Boston Globe MAY 9, 2006 - by Joan Anderman


When you're a venerated pop musician entering your fifth decade as a recording artist and you title your new album Surprise, there had better be one.

Paul Simon has certainly pulled it off on paper, enlisting the talents of Brian Eno as sonic landscaper for his tenth solo collection, in stores today. The pairing of the folk-rock singer-songwriter and the ambient sound pioneer is counterintuitive and fabulously provocative. Was Simon, at sixty-four, plotting to jump-start his recently lacklustre career with an excursion into electronica? Would this turn out to be an inspired notion or a call for help from an ageing troubadour? Most important, is it brilliant or embarrassing?

Surprise isn't radical enough to be either. But it's a first-rate Paul Simon record, which is in itself something of a surprise in the wake of 2000's DOA art-pop effort You're The One and Simon's Broadway debacle, The Capeman. Despite their glaring differences, Simon and Eno - a former member of the art-rock band Roxy Music who's known for his ground-breaking production work with Talking Heads and U2, among many others - share some fundamental qualities. Both are elegant craftsmen, restless intellectuals, and world-music devotees, and that common ground is where they met during four writing and recording sessions, each lasting less than a week, that took place over the course of two years.

The result is signature Simon, if not transformed than thoroughly refreshed. On the album's opening track, How Can You Live In The Northeast?, electric guitars are funnelled through Eno's machines and come out bent and scuffed. Simon's classy rhythm section moves with precision through mysterious terrain that glistens and beeps. There's motion and luminosity, and it grows as Simon recites his growing litany of unanswerable questions, to gently ominous proportions.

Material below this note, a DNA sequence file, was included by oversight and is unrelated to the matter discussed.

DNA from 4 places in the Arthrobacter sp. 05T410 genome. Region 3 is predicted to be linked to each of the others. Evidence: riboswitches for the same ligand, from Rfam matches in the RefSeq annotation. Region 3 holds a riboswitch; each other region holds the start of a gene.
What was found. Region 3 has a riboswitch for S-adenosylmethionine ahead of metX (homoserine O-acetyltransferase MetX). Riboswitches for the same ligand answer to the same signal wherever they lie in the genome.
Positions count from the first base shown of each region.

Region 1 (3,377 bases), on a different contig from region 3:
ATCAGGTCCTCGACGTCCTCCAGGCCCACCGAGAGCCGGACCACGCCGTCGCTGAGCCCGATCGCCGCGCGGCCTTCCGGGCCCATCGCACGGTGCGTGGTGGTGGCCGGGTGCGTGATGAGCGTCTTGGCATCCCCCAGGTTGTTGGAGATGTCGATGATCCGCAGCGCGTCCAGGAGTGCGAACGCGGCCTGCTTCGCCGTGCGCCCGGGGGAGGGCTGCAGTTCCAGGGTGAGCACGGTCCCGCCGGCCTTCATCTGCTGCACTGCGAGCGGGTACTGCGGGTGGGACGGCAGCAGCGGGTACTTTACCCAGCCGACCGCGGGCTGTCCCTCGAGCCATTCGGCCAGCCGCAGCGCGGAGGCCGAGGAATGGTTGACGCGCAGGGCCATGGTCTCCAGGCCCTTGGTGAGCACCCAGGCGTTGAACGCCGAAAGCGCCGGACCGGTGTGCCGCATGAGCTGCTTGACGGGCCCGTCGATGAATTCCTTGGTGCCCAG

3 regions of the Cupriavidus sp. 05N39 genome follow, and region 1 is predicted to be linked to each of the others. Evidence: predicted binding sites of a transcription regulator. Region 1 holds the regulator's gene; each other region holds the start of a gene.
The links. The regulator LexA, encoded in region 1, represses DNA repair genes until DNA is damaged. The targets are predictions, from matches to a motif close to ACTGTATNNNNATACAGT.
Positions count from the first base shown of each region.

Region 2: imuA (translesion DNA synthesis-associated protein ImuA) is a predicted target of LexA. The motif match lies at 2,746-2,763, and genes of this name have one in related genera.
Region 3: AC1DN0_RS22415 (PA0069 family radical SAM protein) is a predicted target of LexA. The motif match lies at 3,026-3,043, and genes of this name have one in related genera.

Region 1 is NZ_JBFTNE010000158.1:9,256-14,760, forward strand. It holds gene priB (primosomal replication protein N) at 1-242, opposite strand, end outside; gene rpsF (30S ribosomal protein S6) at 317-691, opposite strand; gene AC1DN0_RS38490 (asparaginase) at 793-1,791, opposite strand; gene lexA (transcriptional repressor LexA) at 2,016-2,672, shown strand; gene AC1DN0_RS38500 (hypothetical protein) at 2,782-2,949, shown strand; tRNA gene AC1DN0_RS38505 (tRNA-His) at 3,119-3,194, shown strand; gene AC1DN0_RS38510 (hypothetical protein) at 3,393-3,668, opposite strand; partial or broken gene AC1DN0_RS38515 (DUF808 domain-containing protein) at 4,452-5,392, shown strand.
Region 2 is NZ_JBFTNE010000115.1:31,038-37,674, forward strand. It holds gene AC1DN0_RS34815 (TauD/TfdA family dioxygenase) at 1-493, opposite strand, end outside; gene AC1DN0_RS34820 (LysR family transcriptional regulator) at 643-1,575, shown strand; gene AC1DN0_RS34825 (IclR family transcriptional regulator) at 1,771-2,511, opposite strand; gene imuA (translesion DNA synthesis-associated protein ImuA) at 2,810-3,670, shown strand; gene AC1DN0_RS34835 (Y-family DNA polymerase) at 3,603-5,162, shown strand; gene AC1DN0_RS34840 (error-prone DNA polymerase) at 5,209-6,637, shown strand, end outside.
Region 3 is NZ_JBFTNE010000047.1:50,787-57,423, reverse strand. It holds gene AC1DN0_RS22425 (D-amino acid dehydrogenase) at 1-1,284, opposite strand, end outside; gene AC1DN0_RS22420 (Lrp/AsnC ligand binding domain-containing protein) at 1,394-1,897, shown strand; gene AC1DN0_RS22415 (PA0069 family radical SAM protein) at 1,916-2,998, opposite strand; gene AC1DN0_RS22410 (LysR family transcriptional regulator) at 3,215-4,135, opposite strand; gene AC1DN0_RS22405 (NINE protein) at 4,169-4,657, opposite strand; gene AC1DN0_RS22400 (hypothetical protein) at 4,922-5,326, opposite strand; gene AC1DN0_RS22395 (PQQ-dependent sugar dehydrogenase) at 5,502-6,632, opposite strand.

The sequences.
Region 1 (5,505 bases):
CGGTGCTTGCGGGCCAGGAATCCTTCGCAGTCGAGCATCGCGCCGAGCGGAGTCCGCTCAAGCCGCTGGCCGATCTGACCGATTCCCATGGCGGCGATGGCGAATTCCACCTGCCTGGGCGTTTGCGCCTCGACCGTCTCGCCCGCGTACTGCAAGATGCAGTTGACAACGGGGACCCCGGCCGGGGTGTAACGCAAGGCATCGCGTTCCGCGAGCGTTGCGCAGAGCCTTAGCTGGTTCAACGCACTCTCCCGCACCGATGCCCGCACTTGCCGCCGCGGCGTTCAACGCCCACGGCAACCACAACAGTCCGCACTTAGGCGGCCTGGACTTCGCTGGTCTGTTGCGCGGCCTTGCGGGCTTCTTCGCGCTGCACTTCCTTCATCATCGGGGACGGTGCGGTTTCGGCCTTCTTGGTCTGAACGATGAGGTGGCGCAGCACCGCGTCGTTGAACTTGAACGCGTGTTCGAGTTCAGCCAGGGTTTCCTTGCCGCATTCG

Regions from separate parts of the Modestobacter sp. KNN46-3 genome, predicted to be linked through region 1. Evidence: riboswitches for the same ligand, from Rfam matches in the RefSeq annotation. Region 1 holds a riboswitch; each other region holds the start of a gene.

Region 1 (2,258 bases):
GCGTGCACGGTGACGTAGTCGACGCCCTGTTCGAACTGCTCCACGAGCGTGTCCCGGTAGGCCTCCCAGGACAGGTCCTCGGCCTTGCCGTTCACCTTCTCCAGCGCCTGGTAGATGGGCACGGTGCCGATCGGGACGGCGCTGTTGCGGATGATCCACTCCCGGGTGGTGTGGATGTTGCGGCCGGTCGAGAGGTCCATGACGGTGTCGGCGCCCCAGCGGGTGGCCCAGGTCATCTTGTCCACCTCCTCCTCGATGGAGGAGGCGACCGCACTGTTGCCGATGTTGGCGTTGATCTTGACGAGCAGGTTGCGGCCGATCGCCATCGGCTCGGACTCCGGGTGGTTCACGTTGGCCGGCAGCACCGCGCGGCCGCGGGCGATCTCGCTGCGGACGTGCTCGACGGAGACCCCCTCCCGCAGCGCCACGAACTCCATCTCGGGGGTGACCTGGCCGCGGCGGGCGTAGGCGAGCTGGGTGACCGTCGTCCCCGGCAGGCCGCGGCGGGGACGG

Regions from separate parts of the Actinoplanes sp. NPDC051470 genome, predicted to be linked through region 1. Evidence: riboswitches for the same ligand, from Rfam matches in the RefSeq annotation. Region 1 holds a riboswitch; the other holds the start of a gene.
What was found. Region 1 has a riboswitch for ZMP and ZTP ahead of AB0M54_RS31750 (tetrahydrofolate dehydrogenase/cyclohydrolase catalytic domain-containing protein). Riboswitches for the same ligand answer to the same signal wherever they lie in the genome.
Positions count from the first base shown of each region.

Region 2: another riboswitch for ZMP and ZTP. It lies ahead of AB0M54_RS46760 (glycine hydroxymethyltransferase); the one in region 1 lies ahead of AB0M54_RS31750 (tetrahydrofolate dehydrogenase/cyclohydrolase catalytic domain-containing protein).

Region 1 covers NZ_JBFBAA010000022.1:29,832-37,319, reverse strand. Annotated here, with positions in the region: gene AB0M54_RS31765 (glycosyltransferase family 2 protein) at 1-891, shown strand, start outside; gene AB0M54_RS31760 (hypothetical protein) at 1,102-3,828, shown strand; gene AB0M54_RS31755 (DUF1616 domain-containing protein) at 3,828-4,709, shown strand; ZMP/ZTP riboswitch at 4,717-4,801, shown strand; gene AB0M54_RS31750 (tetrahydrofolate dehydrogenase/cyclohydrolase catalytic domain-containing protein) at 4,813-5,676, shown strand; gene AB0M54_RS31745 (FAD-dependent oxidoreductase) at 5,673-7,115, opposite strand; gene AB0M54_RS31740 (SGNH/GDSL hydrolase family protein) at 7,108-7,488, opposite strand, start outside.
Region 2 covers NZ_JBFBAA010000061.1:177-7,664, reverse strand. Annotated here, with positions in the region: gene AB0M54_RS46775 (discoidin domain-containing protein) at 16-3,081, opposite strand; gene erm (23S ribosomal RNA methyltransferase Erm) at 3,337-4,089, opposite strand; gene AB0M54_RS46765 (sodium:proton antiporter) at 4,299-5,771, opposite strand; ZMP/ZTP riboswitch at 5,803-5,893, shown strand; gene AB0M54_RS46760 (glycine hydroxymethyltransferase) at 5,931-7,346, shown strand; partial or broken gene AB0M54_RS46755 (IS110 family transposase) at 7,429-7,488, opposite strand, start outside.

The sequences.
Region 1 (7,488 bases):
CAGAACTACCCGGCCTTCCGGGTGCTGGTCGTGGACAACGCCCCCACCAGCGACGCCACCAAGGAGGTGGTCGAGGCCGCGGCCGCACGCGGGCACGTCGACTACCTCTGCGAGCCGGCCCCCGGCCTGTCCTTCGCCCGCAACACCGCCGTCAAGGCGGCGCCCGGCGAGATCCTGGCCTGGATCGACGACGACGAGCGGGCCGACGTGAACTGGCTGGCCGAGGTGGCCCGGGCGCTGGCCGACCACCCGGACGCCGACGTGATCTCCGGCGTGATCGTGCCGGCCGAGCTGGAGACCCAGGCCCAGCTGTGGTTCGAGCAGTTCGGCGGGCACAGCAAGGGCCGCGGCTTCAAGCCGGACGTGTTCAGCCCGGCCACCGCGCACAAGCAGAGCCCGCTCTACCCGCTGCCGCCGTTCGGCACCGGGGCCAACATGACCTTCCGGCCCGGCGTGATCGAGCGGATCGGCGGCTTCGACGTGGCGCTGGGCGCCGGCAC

Surprise is an aggressively introspective, powerfully unemotional album. As ever, Simon's musings on the foibles of hearts and minds are couched in urbane poetry, and Eno's soundscapes mirror Simon's deepening alienation. His present plan is to Sit down, shut up / Think about God / And wait for the hour of my rescue, as outlined in Everything About It Is A Love Song, where burbling beats and jagged washes materialise and retreat, underscoring the relentless and random nature of modern life. Simon's determination to meet the march of time head-on hits a wall on the funkified Outrageous, when he confesses, thrillingly, that I'm tired / 900 sit-ups a day / I'm painting my hair / the color of mud / the color of mud, okay?

Simon turns his attentions outward on the stately meditation Wartime Prayers, the album's literal and spiritual centrepiece, a gospel/jazz/folk/fuzz cocktail that aptly mashes confusion and consolation. Elsewhere, Simon and Eno update the world-pop hybrid the songwriter established so masterfully on Graceland with mixed results. Both Beautiful and Another Galaxy fuse the warm flow of congas and bright guitars with a machine-made undertow to complex, glowing effect.

But that delicate balance topples on I Don't Believe, where space-age shards collide, painfully, with melodic snippets from Silent Night. Father And Daughter, an amiable relic from 2002's Wild Thornberrys soundtrack and the only song not given the Eno treatment, is likewise out of whack. Maybe Simon wanted a feel-good finale, but on the heels of this ambitious, uneasy collection, it just feels wrong.